testCoords[2] = stepX+1;      //Right
            testCoords[3] = stepY;
            testCoords[0] = stepX;            //Down
            testCoords[1] = stepY+1;      

      for(testNum=0; testNum<4; testNum++) {
            testStepX = testCoords[testNum*2];
            testStepY = testCoords[testNum*2+1];

            if(testStepX >= 0 && testStepX <=arrSize && testStepY >= 0 && testStepY <=arrSize ){ // Check we haven't left the map. This should never fail as there should always be a border.
                  switch(readMap(testStepX, testStepY))
                  {
                        case 0:                        // Wall
                              break;

                        case 1:                        //Path
                              if(doStep(testStepX, testStepY, nestDepth+1) != 1) {
                                    break;
                              }

                        case 2:                        // Goal
                              writePath(testStepX, testStepY, nestDepth);
                              if(readMap(testStepX, testStepY)==2) {solvePathLength = nestDepth;}
                              return 1;
                              break;

                        default: //If we haven't already caught it, we don't care about it
                              break;
                  }
            }
      }
      writeMap(stepX, stepY, 3);
      return 0;
}

Now I'm certain there are thousands of ways to optimise it but... Why is it using so much data on the stack? Would I be better off not using testCoords[] and just having 4 loops hard coded with 4 directions?
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basiclifeAuthor Commented:
As tos kipping down a coridor, excellent idea  which would work in most cases except the worst-case (ie empty maze with goal in far corner from start) in which case it takes pretty much the longest possible path
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PaulCaswellCommented:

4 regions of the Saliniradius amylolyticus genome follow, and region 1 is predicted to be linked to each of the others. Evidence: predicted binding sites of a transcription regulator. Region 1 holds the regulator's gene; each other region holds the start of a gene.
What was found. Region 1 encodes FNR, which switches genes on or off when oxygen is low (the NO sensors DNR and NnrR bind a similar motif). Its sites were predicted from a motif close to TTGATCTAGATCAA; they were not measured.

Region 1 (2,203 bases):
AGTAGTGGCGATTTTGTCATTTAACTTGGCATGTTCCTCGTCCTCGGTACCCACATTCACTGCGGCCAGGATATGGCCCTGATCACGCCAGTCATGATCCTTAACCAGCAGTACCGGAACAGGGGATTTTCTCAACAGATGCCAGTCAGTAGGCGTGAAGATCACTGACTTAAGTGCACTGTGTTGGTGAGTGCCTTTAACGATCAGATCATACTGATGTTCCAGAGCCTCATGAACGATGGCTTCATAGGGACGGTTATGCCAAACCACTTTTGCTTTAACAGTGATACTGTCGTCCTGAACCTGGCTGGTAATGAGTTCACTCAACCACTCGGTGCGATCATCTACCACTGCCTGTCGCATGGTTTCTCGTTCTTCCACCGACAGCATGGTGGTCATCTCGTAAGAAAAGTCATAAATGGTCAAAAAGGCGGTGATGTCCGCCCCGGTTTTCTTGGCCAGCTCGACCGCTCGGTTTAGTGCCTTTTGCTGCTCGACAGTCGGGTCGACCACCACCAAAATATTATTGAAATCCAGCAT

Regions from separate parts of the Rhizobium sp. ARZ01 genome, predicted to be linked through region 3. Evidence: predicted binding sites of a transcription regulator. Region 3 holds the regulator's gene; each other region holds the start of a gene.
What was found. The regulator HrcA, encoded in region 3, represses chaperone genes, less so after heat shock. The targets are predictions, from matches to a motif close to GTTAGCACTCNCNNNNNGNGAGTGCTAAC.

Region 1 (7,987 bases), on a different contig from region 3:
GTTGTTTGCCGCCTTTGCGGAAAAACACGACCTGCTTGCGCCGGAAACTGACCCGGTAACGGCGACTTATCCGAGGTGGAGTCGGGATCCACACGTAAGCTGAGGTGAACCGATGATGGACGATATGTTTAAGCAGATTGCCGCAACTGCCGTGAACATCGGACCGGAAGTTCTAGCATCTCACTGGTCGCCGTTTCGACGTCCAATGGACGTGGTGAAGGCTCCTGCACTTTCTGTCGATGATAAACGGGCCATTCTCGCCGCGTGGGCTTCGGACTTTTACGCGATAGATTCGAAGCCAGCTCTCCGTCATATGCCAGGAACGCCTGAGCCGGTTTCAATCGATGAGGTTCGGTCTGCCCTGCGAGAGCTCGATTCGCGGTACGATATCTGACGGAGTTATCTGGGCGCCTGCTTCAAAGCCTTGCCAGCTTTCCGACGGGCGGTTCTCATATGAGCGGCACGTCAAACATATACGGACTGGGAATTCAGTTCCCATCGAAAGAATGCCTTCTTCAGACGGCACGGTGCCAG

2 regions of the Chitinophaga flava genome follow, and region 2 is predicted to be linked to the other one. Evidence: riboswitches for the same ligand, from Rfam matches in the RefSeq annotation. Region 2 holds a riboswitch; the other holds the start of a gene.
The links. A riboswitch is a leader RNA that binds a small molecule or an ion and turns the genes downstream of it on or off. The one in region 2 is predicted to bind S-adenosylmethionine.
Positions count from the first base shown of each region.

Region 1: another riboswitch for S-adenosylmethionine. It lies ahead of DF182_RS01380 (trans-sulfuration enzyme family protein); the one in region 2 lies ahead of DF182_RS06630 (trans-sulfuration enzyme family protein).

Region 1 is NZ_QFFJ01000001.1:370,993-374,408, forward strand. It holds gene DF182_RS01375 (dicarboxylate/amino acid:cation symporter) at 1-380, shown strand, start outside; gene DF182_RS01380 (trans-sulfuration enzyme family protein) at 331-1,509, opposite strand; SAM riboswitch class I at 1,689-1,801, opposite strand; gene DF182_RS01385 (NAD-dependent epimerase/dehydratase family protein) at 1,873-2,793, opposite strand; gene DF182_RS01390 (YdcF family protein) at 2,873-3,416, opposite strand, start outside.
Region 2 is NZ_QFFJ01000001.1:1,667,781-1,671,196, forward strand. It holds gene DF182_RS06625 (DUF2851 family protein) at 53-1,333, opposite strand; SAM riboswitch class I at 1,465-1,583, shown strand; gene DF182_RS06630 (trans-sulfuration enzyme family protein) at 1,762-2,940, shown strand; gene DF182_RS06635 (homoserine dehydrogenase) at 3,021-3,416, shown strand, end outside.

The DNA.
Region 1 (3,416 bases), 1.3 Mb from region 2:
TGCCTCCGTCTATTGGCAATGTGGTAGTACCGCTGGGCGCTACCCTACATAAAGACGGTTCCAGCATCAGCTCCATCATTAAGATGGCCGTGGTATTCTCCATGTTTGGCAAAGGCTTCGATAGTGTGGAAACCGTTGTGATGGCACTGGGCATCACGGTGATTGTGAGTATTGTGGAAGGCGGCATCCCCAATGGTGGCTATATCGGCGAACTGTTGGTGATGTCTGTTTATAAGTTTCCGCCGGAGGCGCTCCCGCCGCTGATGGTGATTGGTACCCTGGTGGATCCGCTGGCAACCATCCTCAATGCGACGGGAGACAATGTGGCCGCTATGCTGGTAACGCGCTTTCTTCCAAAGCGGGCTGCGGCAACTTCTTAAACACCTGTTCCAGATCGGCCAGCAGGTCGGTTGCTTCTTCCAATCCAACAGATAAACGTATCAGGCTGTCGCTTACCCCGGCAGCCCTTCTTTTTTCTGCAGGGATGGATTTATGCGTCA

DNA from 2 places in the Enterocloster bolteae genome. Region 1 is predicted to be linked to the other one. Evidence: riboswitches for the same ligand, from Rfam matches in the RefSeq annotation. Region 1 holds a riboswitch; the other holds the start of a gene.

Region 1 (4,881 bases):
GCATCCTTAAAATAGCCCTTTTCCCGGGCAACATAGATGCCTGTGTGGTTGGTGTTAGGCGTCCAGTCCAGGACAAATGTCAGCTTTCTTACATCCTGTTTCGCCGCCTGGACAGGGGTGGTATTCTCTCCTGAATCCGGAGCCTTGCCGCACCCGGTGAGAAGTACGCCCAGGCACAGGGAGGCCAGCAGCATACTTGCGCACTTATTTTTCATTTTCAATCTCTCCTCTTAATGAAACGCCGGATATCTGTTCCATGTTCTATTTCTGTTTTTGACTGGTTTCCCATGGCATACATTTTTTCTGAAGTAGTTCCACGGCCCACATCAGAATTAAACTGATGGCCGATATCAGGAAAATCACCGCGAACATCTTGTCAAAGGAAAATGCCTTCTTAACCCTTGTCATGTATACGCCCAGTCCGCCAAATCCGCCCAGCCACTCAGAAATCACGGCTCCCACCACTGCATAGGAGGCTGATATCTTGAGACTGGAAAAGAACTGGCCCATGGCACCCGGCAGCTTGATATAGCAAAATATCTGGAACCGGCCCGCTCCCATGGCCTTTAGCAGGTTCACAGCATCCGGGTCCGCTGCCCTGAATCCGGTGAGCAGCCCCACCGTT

With a bit of maths you should be able to do without:

     int testCoords[8];          //Store the steps to test
     int testNum;               //Loop through each test Step
     int testStepX, testStepY;

and 'nestDepth' for that matter but that may not be a good plan at this stage.

Paul
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grg99Commented:
Your code looks pretty clean, just a few things that could be tidied up:

you don't need to pass nestdepth as a parameter, I think it could be a global, you could just increment it  on entry, decrement on exit.  Won't keep track of exactly the "deepest" nesting, instead it keeps track of the current number of calls, which is quite similar.

Your little array is basically -1, 0, 1 plus the current x and y coords.  You should be able to just have a global array with -1, 0, 1, and then just add your current x and y to them, in a for loop going thru all three possibiities, both in x and y.  That saves a bunch of stack space per call.

I still don't see why it blows up at ~7000, hmmm....




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basiclifeAuthor Commented:
grg99: Thanks :) I'll implement those changes ASAP. As long as nestDepth contains the current depth (which it should with your method) it'll still all work OK

When it finds the goal, as it steps back through the itterations, it fills in the solution path using nestDepth as the index for the array


The full code is at:

http://bristol-house.demon.co.uk/pathfinder/Pathfinder.c

OR

You can download the compiled version with the specification map (and some LARGE ones generated randomly oin /debug) from :

http://bristol-house.demon.co.uk/pathfinder/dlaszip.php

FYI:

nicePath: (converts the plain text characters used into the map into relatively nice ASCII.) It's huge and bloated and added as an afterthought but it looks so much nicer. Still needs work minimising it though. drawMap() was modified to take these changes into account too...

Also, the code is OS-specific - it requires a windows OS (it uses the Cls command as it was a simple way of avoiding clearing the screer, moving the cursor, etc...) that's inside the Cls() function.

I'm only posting all this here so you acn see the prog dying yourself.